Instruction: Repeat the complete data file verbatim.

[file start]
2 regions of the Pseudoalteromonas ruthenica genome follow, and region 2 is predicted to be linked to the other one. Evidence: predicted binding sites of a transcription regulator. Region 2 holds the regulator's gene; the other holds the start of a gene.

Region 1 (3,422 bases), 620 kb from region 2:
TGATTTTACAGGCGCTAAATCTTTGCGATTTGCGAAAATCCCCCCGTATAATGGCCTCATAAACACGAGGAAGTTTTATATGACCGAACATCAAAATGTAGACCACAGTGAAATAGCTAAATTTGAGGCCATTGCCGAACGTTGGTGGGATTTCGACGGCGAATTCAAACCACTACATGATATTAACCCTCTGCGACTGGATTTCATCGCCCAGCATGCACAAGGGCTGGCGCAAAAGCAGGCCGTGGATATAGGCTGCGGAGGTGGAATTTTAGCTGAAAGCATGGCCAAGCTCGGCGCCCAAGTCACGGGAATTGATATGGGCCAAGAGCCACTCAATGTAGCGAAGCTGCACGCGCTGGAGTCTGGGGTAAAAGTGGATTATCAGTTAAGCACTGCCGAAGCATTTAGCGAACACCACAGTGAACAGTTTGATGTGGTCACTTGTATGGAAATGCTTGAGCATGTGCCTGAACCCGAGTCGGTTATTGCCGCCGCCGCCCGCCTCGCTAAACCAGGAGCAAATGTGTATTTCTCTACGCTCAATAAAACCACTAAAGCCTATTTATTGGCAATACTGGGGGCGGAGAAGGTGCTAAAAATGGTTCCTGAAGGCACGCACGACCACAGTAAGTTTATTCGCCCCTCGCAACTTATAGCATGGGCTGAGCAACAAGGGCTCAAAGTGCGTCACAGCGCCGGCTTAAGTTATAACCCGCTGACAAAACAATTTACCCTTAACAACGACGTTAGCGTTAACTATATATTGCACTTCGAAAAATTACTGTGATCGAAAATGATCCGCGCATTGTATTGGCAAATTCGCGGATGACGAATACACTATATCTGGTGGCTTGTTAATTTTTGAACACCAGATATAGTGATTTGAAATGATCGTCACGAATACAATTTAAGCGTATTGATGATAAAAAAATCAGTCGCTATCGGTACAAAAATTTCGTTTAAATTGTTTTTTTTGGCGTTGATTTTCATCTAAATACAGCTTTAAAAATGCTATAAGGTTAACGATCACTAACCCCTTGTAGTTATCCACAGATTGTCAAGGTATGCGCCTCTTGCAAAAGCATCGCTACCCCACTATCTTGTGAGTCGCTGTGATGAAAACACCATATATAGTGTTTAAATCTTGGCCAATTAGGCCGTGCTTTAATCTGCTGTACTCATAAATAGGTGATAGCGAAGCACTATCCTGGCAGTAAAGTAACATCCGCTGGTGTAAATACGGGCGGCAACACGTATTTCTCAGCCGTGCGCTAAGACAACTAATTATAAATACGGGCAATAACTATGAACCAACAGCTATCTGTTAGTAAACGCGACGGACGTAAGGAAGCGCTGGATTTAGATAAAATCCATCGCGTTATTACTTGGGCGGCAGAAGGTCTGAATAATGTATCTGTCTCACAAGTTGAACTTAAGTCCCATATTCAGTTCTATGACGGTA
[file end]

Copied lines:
2 regions of the Pseudoalteromonas ruthenica genome follow, and region 2 is predicted to be linked to the other one. Evidence: predicted binding sites of a transcription regulator. Region 2 holds the regulator's gene; the other holds the start of a gene.

Region 1 (3,422 bases), 620 kb from region 2:
TGATTTTACAGGCGCTAAATCTTTGCGATTTGCGAAAATCCCCCCGTATAATGGCCTCATAAACACGAGGAAGTTTTATATGACCGAACATCAAAATGTAGACCACAGTGAAATAGCTAAATTTGAGGCCATTGCCGAACGTTGGTGGGATTTCGACGGCGAATTCAAACCACTACATGATATTAACCCTCTGCGACTGGATTTCATCGCCCAGCATGCACAAGGGCTGGCGCAAAAGCAGGCCGTGGATATAGGCTGCGGAGGTGGAATTTTAGCTGAAAGCATGGCCAAGCTCGGCGCCCAAGTCACGGGAATTGATATGGGCCAAGAGCCACTCAATGTAGCGAAGCTGCACGCGCTGGAGTCTGGGGTAAAAGTGGATTATCAGTTAAGCACTGCCGAAGCATTTAGCGAACACCACAGTGAACAGTTTGATGTGGTCACTTGTATGGAAATGCTTGAGCATGTGCCTGAACCCGAGTCGGTTATTGCCGCCGCCGCCCGCCTCGCTAAACCAGGAGCAAATGTGTATTTCTCTACGCTCAATAAAACCACTAAAGCCTATTTATTGGCAATACTGGGGGCGGAGAAGGTGCTAAAAATGGTTCCTGAAGGCACGCACGACCACAGTAAGTTTATTCGCCCCTCGCAACTTATAGCATGGGCTGAGCAACAAGGGCTCAAAGTGCGTCACAGCGCCGGCTTAAGTTATAACCCGCTGACAAAACAATTTACCCTTAACAACGACGTTAGCGTTAACTATATATTGCACTTCGAAAAATTACTGTGATCGAAAATGATCCGCGCATTGTATTGGCAAATTCGCGGATGACGAATACACTATATCTGGTGGCTTGTTAATTTTTGAACACCAGATATAGTGATTTGAAATGATCGTCACGAATACAATTTAAGCGTATTGATGATAAAAAAATCAGTCGCTATCGGTACAAAAATTTCGTTTAAATTGTTTTTTTTGGCGTTGATTTTCATCTAAATACAGCTTTAAAAATGCTATAAGGTTAACGATCACTAACCCCTTGTAGTTATCCACAGATTGTCAAGGTATGCGCCTCTTGCAAAAGCATCGCTACCCCACTATCTTGTGAGTCGCTGTGATGAAAACACCATATATAGTGTTTAAATCTTGGCCAATTAGGCCGTGCTTTAATCTGCTGTACTCATAAATAGGTGATAGCGAAGCACTATCCTGGCAGTAAAGTAACATCCGCTGGTGTAAATACGGGCGGCAACACGTATTTCTCAGCCGTGCGCTAAGACAACTAATTATAAATACGGGCAATAACTATGAACCAACAGCTATCTGTTAGTAAACGCGACGGACGTAAGGAAGCGCTGGATTTAGATAAAATCCATCGCGTTATTACTTGGGCGGCAGAAGGTCTGAATAATGTATCTGTCTCACAAGTTGAACTTAAGTCCCATATTCAGTTCTATGACGGTA